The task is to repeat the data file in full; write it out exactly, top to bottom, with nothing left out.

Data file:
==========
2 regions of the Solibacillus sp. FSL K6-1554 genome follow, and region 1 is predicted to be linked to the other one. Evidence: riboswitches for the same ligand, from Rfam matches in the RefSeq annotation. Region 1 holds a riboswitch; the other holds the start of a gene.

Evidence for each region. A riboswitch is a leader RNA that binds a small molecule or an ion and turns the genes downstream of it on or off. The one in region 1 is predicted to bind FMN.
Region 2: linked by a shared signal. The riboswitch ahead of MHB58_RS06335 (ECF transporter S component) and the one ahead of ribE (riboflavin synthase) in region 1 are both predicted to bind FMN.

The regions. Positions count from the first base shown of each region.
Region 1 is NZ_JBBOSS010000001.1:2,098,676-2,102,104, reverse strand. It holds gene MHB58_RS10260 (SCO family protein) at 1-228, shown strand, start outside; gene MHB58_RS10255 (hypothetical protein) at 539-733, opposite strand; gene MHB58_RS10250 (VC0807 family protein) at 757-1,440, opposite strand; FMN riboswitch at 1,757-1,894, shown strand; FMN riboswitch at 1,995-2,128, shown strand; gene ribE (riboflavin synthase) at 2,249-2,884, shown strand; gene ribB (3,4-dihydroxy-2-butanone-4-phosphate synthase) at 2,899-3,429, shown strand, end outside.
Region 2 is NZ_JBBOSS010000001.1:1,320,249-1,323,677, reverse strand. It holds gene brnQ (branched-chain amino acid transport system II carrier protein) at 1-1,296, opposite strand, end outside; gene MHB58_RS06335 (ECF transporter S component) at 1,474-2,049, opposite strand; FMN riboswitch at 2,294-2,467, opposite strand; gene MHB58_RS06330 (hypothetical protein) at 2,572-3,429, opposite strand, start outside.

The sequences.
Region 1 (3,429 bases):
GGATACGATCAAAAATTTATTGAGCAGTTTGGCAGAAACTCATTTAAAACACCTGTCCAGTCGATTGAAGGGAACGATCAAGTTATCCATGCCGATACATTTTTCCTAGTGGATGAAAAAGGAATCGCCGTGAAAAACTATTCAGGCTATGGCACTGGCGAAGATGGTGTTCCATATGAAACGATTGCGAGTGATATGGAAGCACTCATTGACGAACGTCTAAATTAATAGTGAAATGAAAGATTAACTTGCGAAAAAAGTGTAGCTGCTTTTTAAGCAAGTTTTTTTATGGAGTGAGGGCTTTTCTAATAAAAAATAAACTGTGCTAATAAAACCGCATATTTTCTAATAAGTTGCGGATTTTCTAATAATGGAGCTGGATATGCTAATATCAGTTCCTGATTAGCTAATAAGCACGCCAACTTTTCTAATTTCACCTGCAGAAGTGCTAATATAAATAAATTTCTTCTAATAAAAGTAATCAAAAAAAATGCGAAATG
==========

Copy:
2 regions of the Solibacillus sp. FSL K6-1554 genome follow, and region 1 is predicted to be linked to the other one. Evidence: riboswitches for the same ligand, from Rfam matches in the RefSeq annotation. Region 1 holds a riboswitch; the other holds the start of a gene.

Evidence for each region. A riboswitch is a leader RNA that binds a small molecule or an ion and turns the genes downstream of it on or off. The one in region 1 is predicted to bind FMN.
Region 2: linked by a shared signal. The riboswitch ahead of MHB58_RS06335 (ECF transporter S component) and the one ahead of ribE (riboflavin synthase) in region 1 are both predicted to bind FMN.

The regions. Positions count from the first base shown of each region.
Region 1 is NZ_JBBOSS010000001.1:2,098,676-2,102,104, reverse strand. It holds gene MHB58_RS10260 (SCO family protein) at 1-228, shown strand, start outside; gene MHB58_RS10255 (hypothetical protein) at 539-733, opposite strand; gene MHB58_RS10250 (VC0807 family protein) at 757-1,440, opposite strand; FMN riboswitch at 1,757-1,894, shown strand; FMN riboswitch at 1,995-2,128, shown strand; gene ribE (riboflavin synthase) at 2,249-2,884, shown strand; gene ribB (3,4-dihydroxy-2-butanone-4-phosphate synthase) at 2,899-3,429, shown strand, end outside.
Region 2 is NZ_JBBOSS010000001.1:1,320,249-1,323,677, reverse strand. It holds gene brnQ (branched-chain amino acid transport system II carrier protein) at 1-1,296, opposite strand, end outside; gene MHB58_RS06335 (ECF transporter S component) at 1,474-2,049, opposite strand; FMN riboswitch at 2,294-2,467, opposite strand; gene MHB58_RS06330 (hypothetical protein) at 2,572-3,429, opposite strand, start outside.

The sequences.
Region 1 (3,429 bases):
GGATACGATCAAAAATTTATTGAGCAGTTTGGCAGAAACTCATTTAAAACACCTGTCCAGTCGATTGAAGGGAACGATCAAGTTATCCATGCCGATACATTTTTCCTAGTGGATGAAAAAGGAATCGCCGTGAAAAACTATTCAGGCTATGGCACTGGCGAAGATGGTGTTCCATATGAAACGATTGCGAGTGATATGGAAGCACTCATTGACGAACGTCTAAATTAATAGTGAAATGAAAGATTAACTTGCGAAAAAAGTGTAGCTGCTTTTTAAGCAAGTTTTTTTATGGAGTGAGGGCTTTTCTAATAAAAAATAAACTGTGCTAATAAAACCGCATATTTTCTAATAAGTTGCGGATTTTCTAATAATGGAGCTGGATATGCTAATATCAGTTCCTGATTAGCTAATAAGCACGCCAACTTTTCTAATTTCACCTGCAGAAGTGCTAATATAAATAAATTTCTTCTAATAAAAGTAATCAAAAAAAATGCGAAATG